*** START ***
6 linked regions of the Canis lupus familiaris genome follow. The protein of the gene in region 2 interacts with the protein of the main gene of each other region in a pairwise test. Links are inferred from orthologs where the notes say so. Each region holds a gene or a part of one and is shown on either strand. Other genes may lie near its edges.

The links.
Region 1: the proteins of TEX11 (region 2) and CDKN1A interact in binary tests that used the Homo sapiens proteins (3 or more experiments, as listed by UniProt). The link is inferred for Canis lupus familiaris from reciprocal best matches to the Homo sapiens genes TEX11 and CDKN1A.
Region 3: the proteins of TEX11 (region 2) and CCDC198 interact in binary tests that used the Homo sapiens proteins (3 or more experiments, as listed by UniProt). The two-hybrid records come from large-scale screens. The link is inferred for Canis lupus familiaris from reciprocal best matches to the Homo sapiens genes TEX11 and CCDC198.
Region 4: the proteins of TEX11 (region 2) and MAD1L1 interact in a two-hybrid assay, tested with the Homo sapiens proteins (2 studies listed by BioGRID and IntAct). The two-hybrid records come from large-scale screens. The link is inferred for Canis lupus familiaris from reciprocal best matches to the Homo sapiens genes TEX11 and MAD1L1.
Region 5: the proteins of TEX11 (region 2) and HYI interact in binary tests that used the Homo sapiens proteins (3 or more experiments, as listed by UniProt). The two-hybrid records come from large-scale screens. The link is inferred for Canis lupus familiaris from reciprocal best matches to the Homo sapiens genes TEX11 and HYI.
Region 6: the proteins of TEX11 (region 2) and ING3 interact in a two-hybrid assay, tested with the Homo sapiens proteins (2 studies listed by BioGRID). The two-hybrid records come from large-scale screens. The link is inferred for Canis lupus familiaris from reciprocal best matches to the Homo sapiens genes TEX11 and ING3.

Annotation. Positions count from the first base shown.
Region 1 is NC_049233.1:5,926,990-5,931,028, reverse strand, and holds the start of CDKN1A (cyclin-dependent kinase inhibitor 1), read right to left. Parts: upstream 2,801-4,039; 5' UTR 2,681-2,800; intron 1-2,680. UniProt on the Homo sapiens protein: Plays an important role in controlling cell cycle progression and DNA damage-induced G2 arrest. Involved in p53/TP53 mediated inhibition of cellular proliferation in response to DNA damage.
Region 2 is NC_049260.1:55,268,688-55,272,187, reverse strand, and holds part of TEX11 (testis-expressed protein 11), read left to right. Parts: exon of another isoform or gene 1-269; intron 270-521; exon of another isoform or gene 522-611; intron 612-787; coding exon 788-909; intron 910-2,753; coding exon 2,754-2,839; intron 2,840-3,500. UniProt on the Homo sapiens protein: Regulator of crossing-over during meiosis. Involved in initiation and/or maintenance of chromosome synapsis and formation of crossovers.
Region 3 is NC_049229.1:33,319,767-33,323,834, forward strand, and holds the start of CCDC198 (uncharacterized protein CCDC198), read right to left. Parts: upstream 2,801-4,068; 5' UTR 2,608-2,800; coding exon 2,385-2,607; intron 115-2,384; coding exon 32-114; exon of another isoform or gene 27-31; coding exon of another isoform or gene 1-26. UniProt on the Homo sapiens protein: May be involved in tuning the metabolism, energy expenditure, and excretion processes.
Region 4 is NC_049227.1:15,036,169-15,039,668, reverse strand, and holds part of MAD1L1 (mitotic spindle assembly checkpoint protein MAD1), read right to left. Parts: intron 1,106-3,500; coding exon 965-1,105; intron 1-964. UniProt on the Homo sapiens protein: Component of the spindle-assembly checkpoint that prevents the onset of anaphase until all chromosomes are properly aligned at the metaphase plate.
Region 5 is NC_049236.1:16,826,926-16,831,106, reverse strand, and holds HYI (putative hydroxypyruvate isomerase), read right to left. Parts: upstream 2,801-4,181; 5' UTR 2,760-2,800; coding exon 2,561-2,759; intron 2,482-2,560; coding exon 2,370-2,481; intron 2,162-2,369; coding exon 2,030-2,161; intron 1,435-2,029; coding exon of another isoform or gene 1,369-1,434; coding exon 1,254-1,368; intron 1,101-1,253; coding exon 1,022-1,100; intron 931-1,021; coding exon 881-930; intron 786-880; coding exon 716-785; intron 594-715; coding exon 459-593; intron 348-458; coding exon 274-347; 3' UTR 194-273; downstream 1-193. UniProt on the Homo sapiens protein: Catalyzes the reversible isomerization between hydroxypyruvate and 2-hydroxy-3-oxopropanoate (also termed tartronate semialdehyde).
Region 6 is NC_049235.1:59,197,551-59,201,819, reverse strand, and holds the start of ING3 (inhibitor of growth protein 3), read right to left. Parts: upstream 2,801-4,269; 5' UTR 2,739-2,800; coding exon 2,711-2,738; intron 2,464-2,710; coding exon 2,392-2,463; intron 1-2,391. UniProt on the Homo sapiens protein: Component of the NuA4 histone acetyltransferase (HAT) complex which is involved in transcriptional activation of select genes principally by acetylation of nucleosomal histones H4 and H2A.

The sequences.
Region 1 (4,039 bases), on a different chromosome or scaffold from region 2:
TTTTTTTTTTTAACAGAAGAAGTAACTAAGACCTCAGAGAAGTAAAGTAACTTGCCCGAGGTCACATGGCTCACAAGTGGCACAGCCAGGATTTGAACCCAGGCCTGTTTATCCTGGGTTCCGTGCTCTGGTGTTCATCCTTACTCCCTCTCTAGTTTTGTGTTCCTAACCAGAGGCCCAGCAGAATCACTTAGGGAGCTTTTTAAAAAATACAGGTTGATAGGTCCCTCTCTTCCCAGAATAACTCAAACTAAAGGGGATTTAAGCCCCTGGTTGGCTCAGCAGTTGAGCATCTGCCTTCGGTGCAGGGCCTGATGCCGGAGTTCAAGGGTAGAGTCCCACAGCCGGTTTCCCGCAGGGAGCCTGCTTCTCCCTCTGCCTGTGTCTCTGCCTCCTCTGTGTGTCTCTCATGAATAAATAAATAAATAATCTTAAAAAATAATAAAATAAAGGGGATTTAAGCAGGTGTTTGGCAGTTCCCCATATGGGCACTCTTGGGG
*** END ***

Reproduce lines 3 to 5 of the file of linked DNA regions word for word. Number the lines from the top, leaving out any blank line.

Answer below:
Region 1: the proteins of TEX11 (region 2) and CDKN1A interact in binary tests that used the Homo sapiens proteins (3 or more experiments, as listed by UniProt). The link is inferred for Canis lupus familiaris from reciprocal best matches to the Homo sapiens genes TEX11 and CDKN1A.
Region 3: the proteins of TEX11 (region 2) and CCDC198 interact in binary tests that used the Homo sapiens proteins (3 or more experiments, as listed by UniProt). The two-hybrid records come from large-scale screens. The link is inferred for Canis lupus familiaris from reciprocal best matches to the Homo sapiens genes TEX11 and CCDC198.
Region 4: the proteins of TEX11 (region 2) and MAD1L1 interact in a two-hybrid assay, tested with the Homo sapiens proteins (2 studies listed by BioGRID and IntAct). The two-hybrid records come from large-scale screens. The link is inferred for Canis lupus familiaris from reciprocal best matches to the Homo sapiens genes TEX11 and MAD1L1.